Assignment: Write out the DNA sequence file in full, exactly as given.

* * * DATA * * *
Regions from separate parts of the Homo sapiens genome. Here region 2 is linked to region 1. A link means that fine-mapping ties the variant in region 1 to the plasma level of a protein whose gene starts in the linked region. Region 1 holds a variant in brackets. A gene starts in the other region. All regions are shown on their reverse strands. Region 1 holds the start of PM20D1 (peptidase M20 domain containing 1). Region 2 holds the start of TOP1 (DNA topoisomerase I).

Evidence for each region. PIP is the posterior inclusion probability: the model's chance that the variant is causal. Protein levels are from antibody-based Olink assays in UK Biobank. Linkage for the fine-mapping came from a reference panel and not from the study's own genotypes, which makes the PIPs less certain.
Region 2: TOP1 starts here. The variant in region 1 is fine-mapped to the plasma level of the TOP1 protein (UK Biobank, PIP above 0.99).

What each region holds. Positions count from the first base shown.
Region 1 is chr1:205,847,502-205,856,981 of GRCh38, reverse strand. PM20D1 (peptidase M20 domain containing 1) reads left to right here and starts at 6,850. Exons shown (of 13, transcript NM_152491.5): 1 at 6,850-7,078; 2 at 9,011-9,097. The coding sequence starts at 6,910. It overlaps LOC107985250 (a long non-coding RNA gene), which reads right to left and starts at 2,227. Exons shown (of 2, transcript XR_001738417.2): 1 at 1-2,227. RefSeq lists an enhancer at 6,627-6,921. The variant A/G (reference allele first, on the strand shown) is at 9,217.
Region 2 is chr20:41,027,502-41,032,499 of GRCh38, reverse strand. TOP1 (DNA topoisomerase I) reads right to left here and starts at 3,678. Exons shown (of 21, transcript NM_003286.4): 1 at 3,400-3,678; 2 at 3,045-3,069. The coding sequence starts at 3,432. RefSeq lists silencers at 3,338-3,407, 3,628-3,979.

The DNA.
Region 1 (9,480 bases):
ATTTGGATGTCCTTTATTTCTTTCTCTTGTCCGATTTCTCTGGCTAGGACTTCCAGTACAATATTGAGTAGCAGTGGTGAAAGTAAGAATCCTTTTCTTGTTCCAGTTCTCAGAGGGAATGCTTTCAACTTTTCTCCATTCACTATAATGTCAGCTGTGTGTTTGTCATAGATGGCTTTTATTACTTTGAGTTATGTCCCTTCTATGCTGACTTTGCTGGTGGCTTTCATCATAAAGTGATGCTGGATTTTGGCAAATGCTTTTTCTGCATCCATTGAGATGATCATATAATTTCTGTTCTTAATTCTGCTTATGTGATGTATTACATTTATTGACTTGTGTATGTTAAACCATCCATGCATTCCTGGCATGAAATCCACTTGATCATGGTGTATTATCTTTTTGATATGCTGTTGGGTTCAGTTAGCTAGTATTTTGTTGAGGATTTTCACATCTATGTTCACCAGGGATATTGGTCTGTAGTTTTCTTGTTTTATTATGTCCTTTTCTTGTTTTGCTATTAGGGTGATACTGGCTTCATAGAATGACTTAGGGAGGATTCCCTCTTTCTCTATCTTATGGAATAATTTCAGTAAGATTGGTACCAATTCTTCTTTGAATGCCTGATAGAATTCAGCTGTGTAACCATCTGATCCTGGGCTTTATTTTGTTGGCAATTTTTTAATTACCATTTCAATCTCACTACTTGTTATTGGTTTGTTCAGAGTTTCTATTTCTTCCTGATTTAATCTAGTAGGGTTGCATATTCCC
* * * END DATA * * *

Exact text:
Regions from separate parts of the Homo sapiens genome. Here region 2 is linked to region 1. A link means that fine-mapping ties the variant in region 1 to the plasma level of a protein whose gene starts in the linked region. Region 1 holds a variant in brackets. A gene starts in the other region. All regions are shown on their reverse strands. Region 1 holds the start of PM20D1 (peptidase M20 domain containing 1). Region 2 holds the start of TOP1 (DNA topoisomerase I).

Evidence for each region. PIP is the posterior inclusion probability: the model's chance that the variant is causal. Protein levels are from antibody-based Olink assays in UK Biobank. Linkage for the fine-mapping came from a reference panel and not from the study's own genotypes, which makes the PIPs less certain.
Region 2: TOP1 starts here. The variant in region 1 is fine-mapped to the plasma level of the TOP1 protein (UK Biobank, PIP above 0.99).

What each region holds. Positions count from the first base shown.
Region 1 is chr1:205,847,502-205,856,981 of GRCh38, reverse strand. PM20D1 (peptidase M20 domain containing 1) reads left to right here and starts at 6,850. Exons shown (of 13, transcript NM_152491.5): 1 at 6,850-7,078; 2 at 9,011-9,097. The coding sequence starts at 6,910. It overlaps LOC107985250 (a long non-coding RNA gene), which reads right to left and starts at 2,227. Exons shown (of 2, transcript XR_001738417.2): 1 at 1-2,227. RefSeq lists an enhancer at 6,627-6,921. The variant A/G (reference allele first, on the strand shown) is at 9,217.
Region 2 is chr20:41,027,502-41,032,499 of GRCh38, reverse strand. TOP1 (DNA topoisomerase I) reads right to left here and starts at 3,678. Exons shown (of 21, transcript NM_003286.4): 1 at 3,400-3,678; 2 at 3,045-3,069. The coding sequence starts at 3,432. RefSeq lists silencers at 3,338-3,407, 3,628-3,979.

The DNA.
Region 1 (9,480 bases):
ATTTGGATGTCCTTTATTTCTTTCTCTTGTCCGATTTCTCTGGCTAGGACTTCCAGTACAATATTGAGTAGCAGTGGTGAAAGTAAGAATCCTTTTCTTGTTCCAGTTCTCAGAGGGAATGCTTTCAACTTTTCTCCATTCACTATAATGTCAGCTGTGTGTTTGTCATAGATGGCTTTTATTACTTTGAGTTATGTCCCTTCTATGCTGACTTTGCTGGTGGCTTTCATCATAAAGTGATGCTGGATTTTGGCAAATGCTTTTTCTGCATCCATTGAGATGATCATATAATTTCTGTTCTTAATTCTGCTTATGTGATGTATTACATTTATTGACTTGTGTATGTTAAACCATCCATGCATTCCTGGCATGAAATCCACTTGATCATGGTGTATTATCTTTTTGATATGCTGTTGGGTTCAGTTAGCTAGTATTTTGTTGAGGATTTTCACATCTATGTTCACCAGGGATATTGGTCTGTAGTTTTCTTGTTTTATTATGTCCTTTTCTTGTTTTGCTATTAGGGTGATACTGGCTTCATAGAATGACTTAGGGAGGATTCCCTCTTTCTCTATCTTATGGAATAATTTCAGTAAGATTGGTACCAATTCTTCTTTGAATGCCTGATAGAATTCAGCTGTGTAACCATCTGATCCTGGGCTTTATTTTGTTGGCAATTTTTTAATTACCATTTCAATCTCACTACTTGTTATTGGTTTGTTCAGAGTTTCTATTTCTTCCTGATTTAATCTAGTAGGGTTGCATATTCCC